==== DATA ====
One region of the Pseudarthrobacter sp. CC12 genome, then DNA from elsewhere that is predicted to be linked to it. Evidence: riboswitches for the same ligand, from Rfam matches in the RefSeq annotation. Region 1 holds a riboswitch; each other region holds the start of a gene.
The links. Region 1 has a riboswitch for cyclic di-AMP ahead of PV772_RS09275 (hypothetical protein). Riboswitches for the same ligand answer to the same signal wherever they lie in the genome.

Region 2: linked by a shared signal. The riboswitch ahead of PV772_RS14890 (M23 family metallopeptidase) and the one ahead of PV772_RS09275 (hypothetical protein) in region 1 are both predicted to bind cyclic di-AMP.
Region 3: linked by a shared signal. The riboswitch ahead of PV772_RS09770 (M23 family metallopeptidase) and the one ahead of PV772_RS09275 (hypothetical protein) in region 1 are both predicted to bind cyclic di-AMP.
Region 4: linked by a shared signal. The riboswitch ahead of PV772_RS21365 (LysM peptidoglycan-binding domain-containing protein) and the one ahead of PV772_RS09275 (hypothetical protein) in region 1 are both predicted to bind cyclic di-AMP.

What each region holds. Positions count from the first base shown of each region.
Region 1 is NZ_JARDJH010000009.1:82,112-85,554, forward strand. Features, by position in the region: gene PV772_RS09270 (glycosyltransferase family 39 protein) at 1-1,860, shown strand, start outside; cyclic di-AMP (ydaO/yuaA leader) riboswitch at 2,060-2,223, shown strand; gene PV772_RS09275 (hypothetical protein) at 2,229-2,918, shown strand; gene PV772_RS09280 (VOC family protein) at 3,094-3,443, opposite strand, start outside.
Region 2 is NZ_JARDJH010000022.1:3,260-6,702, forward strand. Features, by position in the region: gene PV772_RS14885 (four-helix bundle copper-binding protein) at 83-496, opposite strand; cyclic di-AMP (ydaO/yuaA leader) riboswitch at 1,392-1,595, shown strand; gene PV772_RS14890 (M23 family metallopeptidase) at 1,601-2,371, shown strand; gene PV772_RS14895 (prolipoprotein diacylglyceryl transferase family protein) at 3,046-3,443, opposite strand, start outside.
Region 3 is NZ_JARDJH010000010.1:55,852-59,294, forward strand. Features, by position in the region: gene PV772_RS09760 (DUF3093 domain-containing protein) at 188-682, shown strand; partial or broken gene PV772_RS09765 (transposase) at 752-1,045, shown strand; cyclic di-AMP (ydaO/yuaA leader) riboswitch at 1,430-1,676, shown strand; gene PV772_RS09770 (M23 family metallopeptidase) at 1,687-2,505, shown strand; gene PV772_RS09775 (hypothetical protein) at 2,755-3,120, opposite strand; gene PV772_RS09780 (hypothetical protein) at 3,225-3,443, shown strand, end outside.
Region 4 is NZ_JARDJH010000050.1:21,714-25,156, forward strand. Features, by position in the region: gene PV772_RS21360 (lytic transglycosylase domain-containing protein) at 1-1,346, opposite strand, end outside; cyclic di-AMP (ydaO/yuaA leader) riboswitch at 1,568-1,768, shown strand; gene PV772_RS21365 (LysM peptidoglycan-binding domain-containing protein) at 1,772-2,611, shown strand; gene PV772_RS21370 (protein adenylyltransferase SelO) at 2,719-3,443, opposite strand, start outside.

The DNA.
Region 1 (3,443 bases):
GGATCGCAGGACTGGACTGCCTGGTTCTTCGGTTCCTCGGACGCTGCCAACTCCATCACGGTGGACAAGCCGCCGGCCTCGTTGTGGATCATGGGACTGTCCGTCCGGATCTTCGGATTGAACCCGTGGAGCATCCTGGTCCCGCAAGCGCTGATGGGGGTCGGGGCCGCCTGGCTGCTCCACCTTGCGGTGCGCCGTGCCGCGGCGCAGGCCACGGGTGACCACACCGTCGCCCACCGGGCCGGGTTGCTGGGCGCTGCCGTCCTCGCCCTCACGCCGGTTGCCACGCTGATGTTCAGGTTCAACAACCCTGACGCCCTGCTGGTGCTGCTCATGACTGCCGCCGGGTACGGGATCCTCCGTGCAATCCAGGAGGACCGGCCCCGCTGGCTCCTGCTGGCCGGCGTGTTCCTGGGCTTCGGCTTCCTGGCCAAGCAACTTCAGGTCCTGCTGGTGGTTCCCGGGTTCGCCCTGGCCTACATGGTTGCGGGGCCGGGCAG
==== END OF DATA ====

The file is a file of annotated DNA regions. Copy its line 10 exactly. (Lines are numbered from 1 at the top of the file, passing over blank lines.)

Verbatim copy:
Region 4 is NZ_JARDJH010000050.1:21,714-25,156, forward strand. Features, by position in the region: gene PV772_RS21360 (lytic transglycosylase domain-containing protein) at 1-1,346, opposite strand, end outside; cyclic di-AMP (ydaO/yuaA leader) riboswitch at 1,568-1,768, shown strand; gene PV772_RS21365 (LysM peptidoglycan-binding domain-containing protein) at 1,772-2,611, shown strand; gene PV772_RS21370 (protein adenylyltransferase SelO) at 2,719-3,443, opposite strand, start outside.